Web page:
In the Convention of Virginia assembled to decide upon the acceptance or rejection of the Constitution, it was observed by Mr. Grayson: "The Executive is * * * to be elected by a number of electors in the country; but the principle is changed when no one has a majority of the whole number of electors appointed, or when more than one have such a majority, and have an equal number of votes; for then the lower House is to vote by States. It is thus changing throughout the whole. It seems rather founded on accident than on any principle of government I ever heard of. * * * The number of electors is equal to the number of Representatives and Senators, viz: ninety-one. They are to vote for two persons. They give, therefore, one hundred and eighty-two votes. Let there be forty-five votes for four different candidates, and two for the President. He is one of the five highest, if he have but two votes, which he may easily purchase. In this case, by the third clause of the first section of the second article, the election is to be by the Representatives according to the States.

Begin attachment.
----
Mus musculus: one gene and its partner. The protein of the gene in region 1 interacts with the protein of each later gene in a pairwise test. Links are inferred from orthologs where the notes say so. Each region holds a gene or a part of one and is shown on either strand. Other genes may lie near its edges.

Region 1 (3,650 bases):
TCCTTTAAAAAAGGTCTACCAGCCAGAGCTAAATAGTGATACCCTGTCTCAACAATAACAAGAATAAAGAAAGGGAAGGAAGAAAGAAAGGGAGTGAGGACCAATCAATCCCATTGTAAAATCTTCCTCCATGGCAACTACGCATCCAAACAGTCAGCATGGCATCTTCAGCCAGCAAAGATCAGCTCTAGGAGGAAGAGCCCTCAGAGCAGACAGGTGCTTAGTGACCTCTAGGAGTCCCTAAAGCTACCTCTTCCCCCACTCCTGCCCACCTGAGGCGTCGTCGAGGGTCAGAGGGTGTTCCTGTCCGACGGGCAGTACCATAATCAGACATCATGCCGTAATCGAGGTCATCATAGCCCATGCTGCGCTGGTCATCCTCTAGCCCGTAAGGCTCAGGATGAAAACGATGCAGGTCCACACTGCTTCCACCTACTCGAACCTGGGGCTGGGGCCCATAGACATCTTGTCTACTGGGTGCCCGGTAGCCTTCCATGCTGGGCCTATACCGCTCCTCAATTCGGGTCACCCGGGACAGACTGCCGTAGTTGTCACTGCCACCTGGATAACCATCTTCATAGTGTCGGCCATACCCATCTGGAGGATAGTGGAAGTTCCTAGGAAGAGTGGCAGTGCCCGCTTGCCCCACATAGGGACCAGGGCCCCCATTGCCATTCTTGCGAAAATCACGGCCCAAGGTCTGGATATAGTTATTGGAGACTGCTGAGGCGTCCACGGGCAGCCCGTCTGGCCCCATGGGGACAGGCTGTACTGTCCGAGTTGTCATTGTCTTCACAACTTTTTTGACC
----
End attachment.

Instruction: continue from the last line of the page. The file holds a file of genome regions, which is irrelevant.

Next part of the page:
Let New Hampshire be for him a majority of its three Representatives is -- 2
Rhode Island 1 1
Connecticut 5 3
New Jersey 4 3
Delaware 1 1
Georgia 3 2
North Carolina 5 3
A majority of seven States is   15

"Thus the majority of seven states is fifteen, while the minority amounts to fifty. The total number of voices, ninety-one electors and sixty-five Representatives, is one hundred and fifty-six. Voices in favor of the President are two electors and fifteen Representatives, which are in all seventeen. So that the President may be re-elected by the voices of seventeen against one hundred and thirty-nine. It may be said that this is an extraordinary case, and will never happen. In my opinion, it will often happen."